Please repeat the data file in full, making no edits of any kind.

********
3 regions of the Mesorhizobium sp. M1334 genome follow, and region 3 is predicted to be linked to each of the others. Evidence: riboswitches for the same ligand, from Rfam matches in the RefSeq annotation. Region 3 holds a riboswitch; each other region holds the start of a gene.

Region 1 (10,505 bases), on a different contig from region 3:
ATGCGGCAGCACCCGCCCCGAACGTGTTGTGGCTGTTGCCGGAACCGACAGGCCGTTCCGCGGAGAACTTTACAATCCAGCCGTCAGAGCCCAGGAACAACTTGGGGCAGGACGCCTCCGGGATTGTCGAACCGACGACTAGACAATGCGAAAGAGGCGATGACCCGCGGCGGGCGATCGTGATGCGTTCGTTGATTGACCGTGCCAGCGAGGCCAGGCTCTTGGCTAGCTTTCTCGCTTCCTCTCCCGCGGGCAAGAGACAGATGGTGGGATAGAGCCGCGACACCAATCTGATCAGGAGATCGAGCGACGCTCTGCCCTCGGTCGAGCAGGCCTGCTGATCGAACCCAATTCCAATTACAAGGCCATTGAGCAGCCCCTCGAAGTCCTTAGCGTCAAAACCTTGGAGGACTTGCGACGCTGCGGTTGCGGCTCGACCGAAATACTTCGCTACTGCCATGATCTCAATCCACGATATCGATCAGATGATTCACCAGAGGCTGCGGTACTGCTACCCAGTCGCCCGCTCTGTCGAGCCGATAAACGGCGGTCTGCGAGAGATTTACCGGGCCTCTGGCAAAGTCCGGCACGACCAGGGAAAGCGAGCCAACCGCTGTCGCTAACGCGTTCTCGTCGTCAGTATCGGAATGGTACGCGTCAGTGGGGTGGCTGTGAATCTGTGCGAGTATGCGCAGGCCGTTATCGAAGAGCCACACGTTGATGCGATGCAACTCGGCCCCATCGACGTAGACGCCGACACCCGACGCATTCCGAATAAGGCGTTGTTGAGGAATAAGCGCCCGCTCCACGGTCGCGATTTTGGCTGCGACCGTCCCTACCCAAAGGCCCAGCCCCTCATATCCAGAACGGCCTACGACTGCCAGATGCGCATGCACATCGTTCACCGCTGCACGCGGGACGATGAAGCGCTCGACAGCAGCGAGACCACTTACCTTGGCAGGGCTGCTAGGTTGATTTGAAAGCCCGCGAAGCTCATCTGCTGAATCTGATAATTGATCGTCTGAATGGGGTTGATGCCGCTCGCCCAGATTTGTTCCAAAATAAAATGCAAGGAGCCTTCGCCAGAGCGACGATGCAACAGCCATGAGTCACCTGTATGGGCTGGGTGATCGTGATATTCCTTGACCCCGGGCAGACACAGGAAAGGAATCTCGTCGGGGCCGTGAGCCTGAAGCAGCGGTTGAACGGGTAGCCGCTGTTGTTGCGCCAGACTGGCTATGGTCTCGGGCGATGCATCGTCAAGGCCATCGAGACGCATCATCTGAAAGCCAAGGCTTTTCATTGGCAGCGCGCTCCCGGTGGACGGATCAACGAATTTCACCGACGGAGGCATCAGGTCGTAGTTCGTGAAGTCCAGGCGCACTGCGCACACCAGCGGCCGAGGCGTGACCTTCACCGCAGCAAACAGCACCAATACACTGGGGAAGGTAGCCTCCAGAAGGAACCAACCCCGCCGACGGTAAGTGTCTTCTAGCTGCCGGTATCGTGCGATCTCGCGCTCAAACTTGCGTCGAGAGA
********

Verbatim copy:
3 regions of the Mesorhizobium sp. M1334 genome follow, and region 3 is predicted to be linked to each of the others. Evidence: riboswitches for the same ligand, from Rfam matches in the RefSeq annotation. Region 3 holds a riboswitch; each other region holds the start of a gene.

Region 1 (10,505 bases), on a different contig from region 3:
ATGCGGCAGCACCCGCCCCGAACGTGTTGTGGCTGTTGCCGGAACCGACAGGCCGTTCCGCGGAGAACTTTACAATCCAGCCGTCAGAGCCCAGGAACAACTTGGGGCAGGACGCCTCCGGGATTGTCGAACCGACGACTAGACAATGCGAAAGAGGCGATGACCCGCGGCGGGCGATCGTGATGCGTTCGTTGATTGACCGTGCCAGCGAGGCCAGGCTCTTGGCTAGCTTTCTCGCTTCCTCTCCCGCGGGCAAGAGACAGATGGTGGGATAGAGCCGCGACACCAATCTGATCAGGAGATCGAGCGACGCTCTGCCCTCGGTCGAGCAGGCCTGCTGATCGAACCCAATTCCAATTACAAGGCCATTGAGCAGCCCCTCGAAGTCCTTAGCGTCAAAACCTTGGAGGACTTGCGACGCTGCGGTTGCGGCTCGACCGAAATACTTCGCTACTGCCATGATCTCAATCCACGATATCGATCAGATGATTCACCAGAGGCTGCGGTACTGCTACCCAGTCGCCCGCTCTGTCGAGCCGATAAACGGCGGTCTGCGAGAGATTTACCGGGCCTCTGGCAAAGTCCGGCACGACCAGGGAAAGCGAGCCAACCGCTGTCGCTAACGCGTTCTCGTCGTCAGTATCGGAATGGTACGCGTCAGTGGGGTGGCTGTGAATCTGTGCGAGTATGCGCAGGCCGTTATCGAAGAGCCACACGTTGATGCGATGCAACTCGGCCCCATCGACGTAGACGCCGACACCCGACGCATTCCGAATAAGGCGTTGTTGAGGAATAAGCGCCCGCTCCACGGTCGCGATTTTGGCTGCGACCGTCCCTACCCAAAGGCCCAGCCCCTCATATCCAGAACGGCCTACGACTGCCAGATGCGCATGCACATCGTTCACCGCTGCACGCGGGACGATGAAGCGCTCGACAGCAGCGAGACCACTTACCTTGGCAGGGCTGCTAGGTTGATTTGAAAGCCCGCGAAGCTCATCTGCTGAATCTGATAATTGATCGTCTGAATGGGGTTGATGCCGCTCGCCCAGATTTGTTCCAAAATAAAATGCAAGGAGCCTTCGCCAGAGCGACGATGCAACAGCCATGAGTCACCTGTATGGGCTGGGTGATCGTGATATTCCTTGACCCCGGGCAGACACAGGAAAGGAATCTCGTCGGGGCCGTGAGCCTGAAGCAGCGGTTGAACGGGTAGCCGCTGTTGTTGCGCCAGACTGGCTATGGTCTCGGGCGATGCATCGTCAAGGCCATCGAGACGCATCATCTGAAAGCCAAGGCTTTTCATTGGCAGCGCGCTCCCGGTGGACGGATCAACGAATTTCACCGACGGAGGCATCAGGTCGTAGTTCGTGAAGTCCAGGCGCACTGCGCACACCAGCGGCCGAGGCGTGACCTTCACCGCAGCAAACAGCACCAATACACTGGGGAAGGTAGCCTCCAGAAGGAACCAACCCCGCCGACGGTAAGTGTCTTCTAGCTGCCGGTATCGTGCGATCTCGCGCTCAAACTTGCGTCGAGAGA